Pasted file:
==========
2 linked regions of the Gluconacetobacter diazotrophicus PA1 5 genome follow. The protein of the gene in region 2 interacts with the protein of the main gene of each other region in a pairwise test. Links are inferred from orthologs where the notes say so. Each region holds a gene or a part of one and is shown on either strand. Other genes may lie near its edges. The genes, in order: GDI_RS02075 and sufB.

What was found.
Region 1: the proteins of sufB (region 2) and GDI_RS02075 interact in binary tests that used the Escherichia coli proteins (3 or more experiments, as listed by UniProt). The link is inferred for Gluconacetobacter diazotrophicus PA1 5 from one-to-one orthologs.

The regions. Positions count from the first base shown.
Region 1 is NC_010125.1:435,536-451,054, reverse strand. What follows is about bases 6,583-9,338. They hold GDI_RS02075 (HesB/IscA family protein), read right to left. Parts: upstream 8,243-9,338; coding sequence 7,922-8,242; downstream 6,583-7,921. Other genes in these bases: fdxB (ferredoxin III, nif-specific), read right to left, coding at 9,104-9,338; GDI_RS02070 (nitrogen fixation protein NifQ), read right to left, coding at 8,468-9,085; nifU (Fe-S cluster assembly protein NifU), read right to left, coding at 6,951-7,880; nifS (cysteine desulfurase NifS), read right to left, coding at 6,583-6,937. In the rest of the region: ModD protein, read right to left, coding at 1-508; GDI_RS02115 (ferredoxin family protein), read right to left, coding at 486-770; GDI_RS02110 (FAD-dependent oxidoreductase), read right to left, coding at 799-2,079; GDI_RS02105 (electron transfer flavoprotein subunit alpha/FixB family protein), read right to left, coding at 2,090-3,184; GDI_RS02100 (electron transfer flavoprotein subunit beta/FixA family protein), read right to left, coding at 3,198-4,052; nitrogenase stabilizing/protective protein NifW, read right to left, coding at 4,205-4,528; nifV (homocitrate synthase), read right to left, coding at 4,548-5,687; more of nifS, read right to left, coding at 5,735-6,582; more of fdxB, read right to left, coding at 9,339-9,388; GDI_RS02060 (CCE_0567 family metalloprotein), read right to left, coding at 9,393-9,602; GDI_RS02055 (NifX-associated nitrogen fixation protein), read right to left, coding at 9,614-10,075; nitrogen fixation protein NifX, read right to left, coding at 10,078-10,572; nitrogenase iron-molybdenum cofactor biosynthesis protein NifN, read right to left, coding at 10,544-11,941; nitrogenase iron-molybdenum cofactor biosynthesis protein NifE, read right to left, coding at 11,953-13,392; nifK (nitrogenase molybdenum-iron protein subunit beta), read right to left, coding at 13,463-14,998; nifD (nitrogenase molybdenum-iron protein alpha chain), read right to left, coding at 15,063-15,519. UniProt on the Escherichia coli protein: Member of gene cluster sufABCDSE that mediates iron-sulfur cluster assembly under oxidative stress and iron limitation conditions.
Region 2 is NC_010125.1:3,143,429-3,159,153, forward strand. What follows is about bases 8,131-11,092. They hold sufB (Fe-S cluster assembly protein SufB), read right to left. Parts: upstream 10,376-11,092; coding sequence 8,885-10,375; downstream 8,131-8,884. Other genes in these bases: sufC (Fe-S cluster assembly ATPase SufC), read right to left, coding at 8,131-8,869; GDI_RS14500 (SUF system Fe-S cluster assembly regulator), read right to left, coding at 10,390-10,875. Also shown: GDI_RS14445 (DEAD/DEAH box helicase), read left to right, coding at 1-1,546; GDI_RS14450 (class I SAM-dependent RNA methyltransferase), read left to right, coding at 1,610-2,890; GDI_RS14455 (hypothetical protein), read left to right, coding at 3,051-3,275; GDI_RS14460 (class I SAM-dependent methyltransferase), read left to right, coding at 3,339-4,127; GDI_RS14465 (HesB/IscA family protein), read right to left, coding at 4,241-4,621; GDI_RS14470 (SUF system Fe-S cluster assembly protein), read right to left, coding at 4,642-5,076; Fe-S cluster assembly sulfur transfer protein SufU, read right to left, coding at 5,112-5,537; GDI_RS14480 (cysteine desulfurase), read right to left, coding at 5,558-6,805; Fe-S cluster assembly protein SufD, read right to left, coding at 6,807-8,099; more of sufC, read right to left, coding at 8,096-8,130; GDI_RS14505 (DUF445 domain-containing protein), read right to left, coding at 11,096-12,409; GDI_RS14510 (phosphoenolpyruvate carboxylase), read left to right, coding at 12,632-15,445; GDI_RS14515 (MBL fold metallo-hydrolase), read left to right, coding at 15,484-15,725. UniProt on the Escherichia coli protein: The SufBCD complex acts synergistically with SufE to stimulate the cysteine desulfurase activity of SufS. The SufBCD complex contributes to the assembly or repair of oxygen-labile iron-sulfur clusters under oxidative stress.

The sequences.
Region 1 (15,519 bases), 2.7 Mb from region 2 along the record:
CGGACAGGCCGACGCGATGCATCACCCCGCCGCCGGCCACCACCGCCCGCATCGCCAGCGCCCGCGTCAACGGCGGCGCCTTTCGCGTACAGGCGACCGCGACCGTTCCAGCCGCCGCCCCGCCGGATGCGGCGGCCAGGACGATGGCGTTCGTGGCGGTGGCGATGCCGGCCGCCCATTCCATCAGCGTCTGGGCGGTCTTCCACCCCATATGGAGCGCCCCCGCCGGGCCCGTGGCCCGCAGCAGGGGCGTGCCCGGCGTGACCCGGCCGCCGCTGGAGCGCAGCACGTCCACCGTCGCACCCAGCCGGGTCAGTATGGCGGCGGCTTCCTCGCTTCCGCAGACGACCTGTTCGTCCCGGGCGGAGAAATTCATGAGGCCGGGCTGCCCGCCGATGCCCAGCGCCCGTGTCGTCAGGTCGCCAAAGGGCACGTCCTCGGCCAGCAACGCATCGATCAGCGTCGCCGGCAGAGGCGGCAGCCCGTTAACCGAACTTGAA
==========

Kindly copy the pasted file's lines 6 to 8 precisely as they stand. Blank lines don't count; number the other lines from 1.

Region 2 is NC_010125.1:3,143,429-3,159,153, forward strand. What follows is about bases 8,131-11,092. They hold sufB (Fe-S cluster assembly protein SufB), read right to left. Parts: upstream 10,376-11,092; coding sequence 8,885-10,375; downstream 8,131-8,884. Other genes in these bases: sufC (Fe-S cluster assembly ATPase SufC), read right to left, coding at 8,131-8,869; GDI_RS14500 (SUF system Fe-S cluster assembly regulator), read right to left, coding at 10,390-10,875. Also shown: GDI_RS14445 (DEAD/DEAH box helicase), read left to right, coding at 1-1,546; GDI_RS14450 (class I SAM-dependent RNA methyltransferase), read left to right, coding at 1,610-2,890; GDI_RS14455 (hypothetical protein), read left to right, coding at 3,051-3,275; GDI_RS14460 (class I SAM-dependent methyltransferase), read left to right, coding at 3,339-4,127; GDI_RS14465 (HesB/IscA family protein), read right to left, coding at 4,241-4,621; GDI_RS14470 (SUF system Fe-S cluster assembly protein), read right to left, coding at 4,642-5,076; Fe-S cluster assembly sulfur transfer protein SufU, read right to left, coding at 5,112-5,537; GDI_RS14480 (cysteine desulfurase), read right to left, coding at 5,558-6,805; Fe-S cluster assembly protein SufD, read right to left, coding at 6,807-8,099; more of sufC, read right to left, coding at 8,096-8,130; GDI_RS14505 (DUF445 domain-containing protein), read right to left, coding at 11,096-12,409; GDI_RS14510 (phosphoenolpyruvate carboxylase), read left to right, coding at 12,632-15,445; GDI_RS14515 (MBL fold metallo-hydrolase), read left to right, coding at 15,484-15,725. UniProt on the Escherichia coli protein: The SufBCD complex acts synergistically with SufE to stimulate the cysteine desulfurase activity of SufS. The SufBCD complex contributes to the assembly or repair of oxygen-labile iron-sulfur clusters under oxidative stress.

The sequences.
Region 1 (15,519 bases), 2.7 Mb from region 2 along the record: